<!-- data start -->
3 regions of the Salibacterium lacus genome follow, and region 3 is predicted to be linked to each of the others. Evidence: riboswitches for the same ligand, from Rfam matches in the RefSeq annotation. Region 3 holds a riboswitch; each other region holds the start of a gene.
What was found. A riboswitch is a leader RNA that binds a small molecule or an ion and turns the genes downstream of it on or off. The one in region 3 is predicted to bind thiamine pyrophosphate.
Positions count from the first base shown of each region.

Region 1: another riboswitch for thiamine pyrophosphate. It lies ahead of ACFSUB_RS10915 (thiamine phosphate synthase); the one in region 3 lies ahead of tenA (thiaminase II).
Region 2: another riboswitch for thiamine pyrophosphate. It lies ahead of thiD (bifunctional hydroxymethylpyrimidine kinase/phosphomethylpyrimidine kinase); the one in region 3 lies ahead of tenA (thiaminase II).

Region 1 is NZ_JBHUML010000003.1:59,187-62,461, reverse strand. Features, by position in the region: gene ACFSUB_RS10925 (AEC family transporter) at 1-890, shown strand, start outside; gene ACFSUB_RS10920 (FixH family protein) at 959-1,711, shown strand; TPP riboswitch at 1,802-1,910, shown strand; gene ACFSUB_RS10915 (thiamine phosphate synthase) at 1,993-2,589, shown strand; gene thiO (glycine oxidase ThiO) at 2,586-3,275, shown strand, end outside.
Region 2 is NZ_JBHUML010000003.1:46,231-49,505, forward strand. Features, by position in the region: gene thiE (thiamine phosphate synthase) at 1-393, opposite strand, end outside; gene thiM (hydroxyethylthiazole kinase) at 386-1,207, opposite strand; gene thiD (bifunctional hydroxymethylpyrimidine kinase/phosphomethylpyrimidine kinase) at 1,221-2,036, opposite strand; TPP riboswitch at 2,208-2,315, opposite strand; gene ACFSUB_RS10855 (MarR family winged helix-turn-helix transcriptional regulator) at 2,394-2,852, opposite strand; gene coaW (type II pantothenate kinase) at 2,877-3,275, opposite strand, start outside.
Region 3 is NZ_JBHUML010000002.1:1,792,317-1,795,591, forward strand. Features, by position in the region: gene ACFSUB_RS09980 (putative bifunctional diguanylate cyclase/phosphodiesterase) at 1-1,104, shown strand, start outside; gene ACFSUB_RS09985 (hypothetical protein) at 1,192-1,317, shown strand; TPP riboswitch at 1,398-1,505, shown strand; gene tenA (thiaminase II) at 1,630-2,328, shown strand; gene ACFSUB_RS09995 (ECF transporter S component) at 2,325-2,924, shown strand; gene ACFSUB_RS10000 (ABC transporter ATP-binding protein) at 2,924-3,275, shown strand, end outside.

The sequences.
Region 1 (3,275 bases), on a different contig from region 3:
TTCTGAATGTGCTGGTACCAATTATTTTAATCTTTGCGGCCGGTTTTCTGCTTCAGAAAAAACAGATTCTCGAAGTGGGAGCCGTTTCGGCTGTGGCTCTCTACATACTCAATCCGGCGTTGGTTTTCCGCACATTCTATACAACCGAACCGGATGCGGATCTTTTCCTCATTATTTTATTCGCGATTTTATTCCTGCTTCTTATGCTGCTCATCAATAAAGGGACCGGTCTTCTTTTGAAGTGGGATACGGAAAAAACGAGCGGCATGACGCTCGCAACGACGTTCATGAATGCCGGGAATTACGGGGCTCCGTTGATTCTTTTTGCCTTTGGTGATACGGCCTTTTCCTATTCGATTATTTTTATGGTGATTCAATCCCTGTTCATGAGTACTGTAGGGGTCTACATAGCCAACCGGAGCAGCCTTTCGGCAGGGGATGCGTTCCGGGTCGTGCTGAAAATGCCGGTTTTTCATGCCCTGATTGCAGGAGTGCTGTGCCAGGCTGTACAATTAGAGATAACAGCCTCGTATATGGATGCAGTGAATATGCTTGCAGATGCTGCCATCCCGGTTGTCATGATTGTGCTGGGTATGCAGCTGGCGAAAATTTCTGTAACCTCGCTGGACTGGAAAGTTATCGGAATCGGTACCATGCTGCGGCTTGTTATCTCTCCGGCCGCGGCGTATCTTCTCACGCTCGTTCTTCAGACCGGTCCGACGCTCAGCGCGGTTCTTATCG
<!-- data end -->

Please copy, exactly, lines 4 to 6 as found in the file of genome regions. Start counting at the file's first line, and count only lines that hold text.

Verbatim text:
Region 1: another riboswitch for thiamine pyrophosphate. It lies ahead of ACFSUB_RS10915 (thiamine phosphate synthase); the one in region 3 lies ahead of tenA (thiaminase II).
Region 2: another riboswitch for thiamine pyrophosphate. It lies ahead of thiD (bifunctional hydroxymethylpyrimidine kinase/phosphomethylpyrimidine kinase); the one in region 3 lies ahead of tenA (thiaminase II).

Region 1 is NZ_JBHUML010000003.1:59,187-62,461, reverse strand. Features, by position in the region: gene ACFSUB_RS10925 (AEC family transporter) at 1-890, shown strand, start outside; gene ACFSUB_RS10920 (FixH family protein) at 959-1,711, shown strand; TPP riboswitch at 1,802-1,910, shown strand; gene ACFSUB_RS10915 (thiamine phosphate synthase) at 1,993-2,589, shown strand; gene thiO (glycine oxidase ThiO) at 2,586-3,275, shown strand, end outside.